Benzodiazepines, more commonly known as benzos, are a mainstay of pop culture. From cameos in movies and TV shows to that Billie Eilish song about Xanax, benzos have long been the drug of choice for Americans dealing with ever-worsening anxiety.
There’s one problem, though: Benzos can be dangerous.
“The risk-benefit profile of benzos for treating things like an anxiety disorder or insomnia is pretty poor,” says Dr. Andrew Saxon, an addiction psychiatrist in the Department of Psychiatry and Behavioral Sciences at the UW School of Medicine.
What he means is that, in many situations, the risks of taking benzos are greater than the potential benefits. Yet benzos remain one of the most-prescribed medications in America. As of 2018, more than 1 in every 8 U.S. adults was taking one.
Which prompts a question: If benzos are dangerous, why are so many people taking them? Here’s what you need to know.
How benzos work
Benzodiazepines have been around since the 1960s. Valium was an early option, but now brands like Xanax, Klonopin and Ativan are more popular.
The drugs are sedatives, so they calm you down and make you feel sleepy — kind of like alcohol. They do this by spurring activity among a neurotransmitter in the brain called gamma-aminobutyric acid (GABA), which slows down processing in the brain and nervous system.
This slowing-down happens very quickly, meaning if you’re anxious and pop a Xanax, you’ll feel better within the hour — sometimes even within minutes.
“That’s the seductiveness and allure of benzos, they honestly do work extremely well to calm people down and eliminate anxiety in the short term,” Saxon says.
Therein lies the biggest problem with them, though.
Why benzos are overprescribed
Anxiety is one of the primary problems benzos are used to treat — and it’s on the rise in the U.S.
According to the National Institute of Mental Health, anxiety disorders are the most common form of mental illness, with an estimated 19% of Americans experiencing one within the past year.
Benzos are also commonly prescribed for insomnia, which affects up to 30% of the U.S. population.
Aside from having a diagnosable anxiety disorder or other issue, there are many other people who go through periods of high anxiety due to life changes like divorce or the loss of a loved one.
Anxiety, insomnia and significant stress are, at the least, uncomfortable to experience — at the worst, they can be debilitating.
It makes sense, then, that many people experiencing one of these issues will try to find a way to manage it. Though there are several options, benzodiazepines often seem like the most promising. Who doesn’t want a quick fix that actually works?
This expectation comes into play when doctors prescribe benzos, Saxon says. If someone goes to the doctor because they’re feeling anxious or can’t sleep, they often want a solution right away. And doctors want to help. Benzos seem like an easy solution.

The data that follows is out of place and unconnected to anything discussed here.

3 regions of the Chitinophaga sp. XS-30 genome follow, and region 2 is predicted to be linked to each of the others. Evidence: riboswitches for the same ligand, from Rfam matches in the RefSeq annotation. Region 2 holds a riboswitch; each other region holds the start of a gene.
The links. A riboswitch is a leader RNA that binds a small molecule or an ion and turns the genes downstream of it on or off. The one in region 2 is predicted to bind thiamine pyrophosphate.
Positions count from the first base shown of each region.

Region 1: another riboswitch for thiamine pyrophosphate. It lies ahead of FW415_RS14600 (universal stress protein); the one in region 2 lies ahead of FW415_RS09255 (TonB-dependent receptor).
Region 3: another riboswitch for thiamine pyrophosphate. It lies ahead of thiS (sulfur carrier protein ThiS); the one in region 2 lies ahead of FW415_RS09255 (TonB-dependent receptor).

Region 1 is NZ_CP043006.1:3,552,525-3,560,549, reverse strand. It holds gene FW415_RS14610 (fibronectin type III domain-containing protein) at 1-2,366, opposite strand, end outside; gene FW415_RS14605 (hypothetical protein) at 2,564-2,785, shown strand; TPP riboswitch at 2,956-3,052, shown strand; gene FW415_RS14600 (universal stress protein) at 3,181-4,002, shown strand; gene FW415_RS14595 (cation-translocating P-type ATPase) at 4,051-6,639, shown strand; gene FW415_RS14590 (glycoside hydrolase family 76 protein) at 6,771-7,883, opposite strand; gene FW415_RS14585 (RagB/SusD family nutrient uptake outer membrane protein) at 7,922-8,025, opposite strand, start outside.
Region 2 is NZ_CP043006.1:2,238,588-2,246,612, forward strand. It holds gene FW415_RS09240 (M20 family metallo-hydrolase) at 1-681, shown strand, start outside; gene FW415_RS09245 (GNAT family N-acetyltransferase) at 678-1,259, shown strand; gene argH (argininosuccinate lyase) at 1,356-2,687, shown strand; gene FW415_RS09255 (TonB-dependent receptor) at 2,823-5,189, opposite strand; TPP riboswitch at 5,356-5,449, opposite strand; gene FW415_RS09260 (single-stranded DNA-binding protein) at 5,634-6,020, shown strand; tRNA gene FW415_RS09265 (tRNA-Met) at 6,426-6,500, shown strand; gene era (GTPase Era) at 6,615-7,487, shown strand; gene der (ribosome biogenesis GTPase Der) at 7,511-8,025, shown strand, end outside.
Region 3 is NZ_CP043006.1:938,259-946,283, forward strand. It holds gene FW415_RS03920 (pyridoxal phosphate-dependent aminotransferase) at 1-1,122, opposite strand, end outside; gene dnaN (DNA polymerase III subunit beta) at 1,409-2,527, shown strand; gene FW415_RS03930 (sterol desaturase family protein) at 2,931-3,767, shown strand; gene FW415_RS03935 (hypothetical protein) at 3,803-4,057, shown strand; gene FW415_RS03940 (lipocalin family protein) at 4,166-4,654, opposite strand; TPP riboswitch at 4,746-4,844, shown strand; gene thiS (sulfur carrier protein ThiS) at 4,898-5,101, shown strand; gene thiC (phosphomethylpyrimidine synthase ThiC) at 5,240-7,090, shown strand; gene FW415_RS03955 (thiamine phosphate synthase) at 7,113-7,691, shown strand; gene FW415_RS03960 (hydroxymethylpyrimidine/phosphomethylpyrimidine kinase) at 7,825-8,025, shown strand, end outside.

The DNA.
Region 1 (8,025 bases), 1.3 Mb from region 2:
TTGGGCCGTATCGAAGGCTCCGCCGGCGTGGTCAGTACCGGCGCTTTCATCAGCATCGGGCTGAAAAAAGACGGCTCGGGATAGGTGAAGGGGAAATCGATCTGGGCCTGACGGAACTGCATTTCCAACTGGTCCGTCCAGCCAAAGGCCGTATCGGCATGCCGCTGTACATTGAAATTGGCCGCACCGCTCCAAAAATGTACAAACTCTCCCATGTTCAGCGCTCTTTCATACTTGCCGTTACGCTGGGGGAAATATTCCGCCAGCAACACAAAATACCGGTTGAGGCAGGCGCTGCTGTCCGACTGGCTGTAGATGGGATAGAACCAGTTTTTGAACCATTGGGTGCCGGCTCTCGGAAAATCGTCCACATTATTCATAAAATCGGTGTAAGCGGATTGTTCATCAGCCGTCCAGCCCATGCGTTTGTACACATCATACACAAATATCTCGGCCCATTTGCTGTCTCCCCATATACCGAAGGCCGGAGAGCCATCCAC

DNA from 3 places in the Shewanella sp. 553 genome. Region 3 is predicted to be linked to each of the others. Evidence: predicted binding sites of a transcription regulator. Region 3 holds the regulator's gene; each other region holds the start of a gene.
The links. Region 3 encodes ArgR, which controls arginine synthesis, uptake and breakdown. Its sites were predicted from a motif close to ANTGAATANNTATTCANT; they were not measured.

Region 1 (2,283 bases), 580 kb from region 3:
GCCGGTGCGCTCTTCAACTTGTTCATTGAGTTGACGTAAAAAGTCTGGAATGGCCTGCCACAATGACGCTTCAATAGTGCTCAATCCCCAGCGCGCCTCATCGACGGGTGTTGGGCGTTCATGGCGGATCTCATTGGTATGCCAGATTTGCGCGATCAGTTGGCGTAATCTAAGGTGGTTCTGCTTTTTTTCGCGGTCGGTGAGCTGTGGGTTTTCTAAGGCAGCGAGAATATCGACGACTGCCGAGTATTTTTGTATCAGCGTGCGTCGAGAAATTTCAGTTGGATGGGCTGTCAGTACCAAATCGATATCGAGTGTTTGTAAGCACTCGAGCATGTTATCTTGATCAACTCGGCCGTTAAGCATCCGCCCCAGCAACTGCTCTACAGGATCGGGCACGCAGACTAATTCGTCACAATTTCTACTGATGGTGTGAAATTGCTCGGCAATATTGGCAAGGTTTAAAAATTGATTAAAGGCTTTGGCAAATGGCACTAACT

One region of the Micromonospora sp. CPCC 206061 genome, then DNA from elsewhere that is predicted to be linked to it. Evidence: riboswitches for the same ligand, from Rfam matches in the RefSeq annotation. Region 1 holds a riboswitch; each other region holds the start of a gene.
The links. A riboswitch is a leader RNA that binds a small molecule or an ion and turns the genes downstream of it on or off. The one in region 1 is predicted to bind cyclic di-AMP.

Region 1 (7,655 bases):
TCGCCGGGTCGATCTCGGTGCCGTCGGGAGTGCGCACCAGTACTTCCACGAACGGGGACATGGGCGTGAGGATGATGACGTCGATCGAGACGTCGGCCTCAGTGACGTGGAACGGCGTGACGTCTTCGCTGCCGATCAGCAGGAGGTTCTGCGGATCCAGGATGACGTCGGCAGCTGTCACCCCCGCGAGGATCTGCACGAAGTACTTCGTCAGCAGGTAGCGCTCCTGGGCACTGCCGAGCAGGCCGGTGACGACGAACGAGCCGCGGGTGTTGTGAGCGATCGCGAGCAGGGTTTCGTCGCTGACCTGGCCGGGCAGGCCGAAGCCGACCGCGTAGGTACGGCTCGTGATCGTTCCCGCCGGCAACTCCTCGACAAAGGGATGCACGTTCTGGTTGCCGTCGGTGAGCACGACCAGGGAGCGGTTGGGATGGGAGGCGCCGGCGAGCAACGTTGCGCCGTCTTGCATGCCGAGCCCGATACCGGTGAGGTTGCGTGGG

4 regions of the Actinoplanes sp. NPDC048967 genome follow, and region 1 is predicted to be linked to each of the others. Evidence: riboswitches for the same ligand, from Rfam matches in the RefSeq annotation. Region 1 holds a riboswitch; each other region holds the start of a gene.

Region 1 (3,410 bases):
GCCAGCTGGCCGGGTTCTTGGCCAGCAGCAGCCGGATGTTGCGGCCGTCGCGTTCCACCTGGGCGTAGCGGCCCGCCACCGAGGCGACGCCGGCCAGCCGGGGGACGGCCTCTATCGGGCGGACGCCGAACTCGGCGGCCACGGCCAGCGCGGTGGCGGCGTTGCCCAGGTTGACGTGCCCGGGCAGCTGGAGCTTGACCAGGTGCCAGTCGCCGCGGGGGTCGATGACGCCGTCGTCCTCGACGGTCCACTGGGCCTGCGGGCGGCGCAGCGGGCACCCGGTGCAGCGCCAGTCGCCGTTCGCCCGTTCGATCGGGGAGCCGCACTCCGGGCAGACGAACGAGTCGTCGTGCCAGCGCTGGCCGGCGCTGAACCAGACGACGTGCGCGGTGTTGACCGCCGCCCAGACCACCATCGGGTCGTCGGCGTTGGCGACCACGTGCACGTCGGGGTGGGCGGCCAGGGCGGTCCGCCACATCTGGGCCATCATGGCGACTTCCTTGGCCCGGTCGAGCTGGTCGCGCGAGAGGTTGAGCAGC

The dangers of benzos
The first problem with benzodiazepines is what makes them so effective: they work very quickly. If you’re feeling anxious, and then you take a benzo and almost immediately feel better, chances are you’ll want to recreate that chain of events the next time anxiety pops in for a visit.
But the more you want to recreate that feeling, the less you’ll actually be able to.
If someone takes a benzodiazepine on multiple occasions, their body begins to develop tolerance to it. Which means they next time they take the medication, it won’t work as well unless they take a higher dose.
This is particularly true of Xanax, which Saxon says he never prescribes.
“I don’t think it should be on the market. It rapidly absorbs into the brain, the effects are very potent, and if people like that, they’re going to feel good on it and want to have that effect again. On the other side of the coin, it’s very short acting,” he says.
Because of benzos’ calming effects and peoples’ desire to get more of it, some people end up overdosing. This usually isn’t life-threatening but can be extremely unpleasant, involving things like blurred vision, slurred speech, dizziness and confusion.
While overdosing on a benzo alone isn’t fatal, it can be if combined with other drugs, particularly opioids. In fact, according to the National Institute on Drug Abuse, at least 30% of opioid overdoses also involve benzodiazepines. This can happen when a patient who has a condition like chronic pain and is prescribed opioids presents with anxiety or insomnia and doctors prescribe a benzo, too.
Even without overdosing, taking a benzo often becomes a vicious cycle of craving that feeling of blissful calm but being increasingly unable to attain it.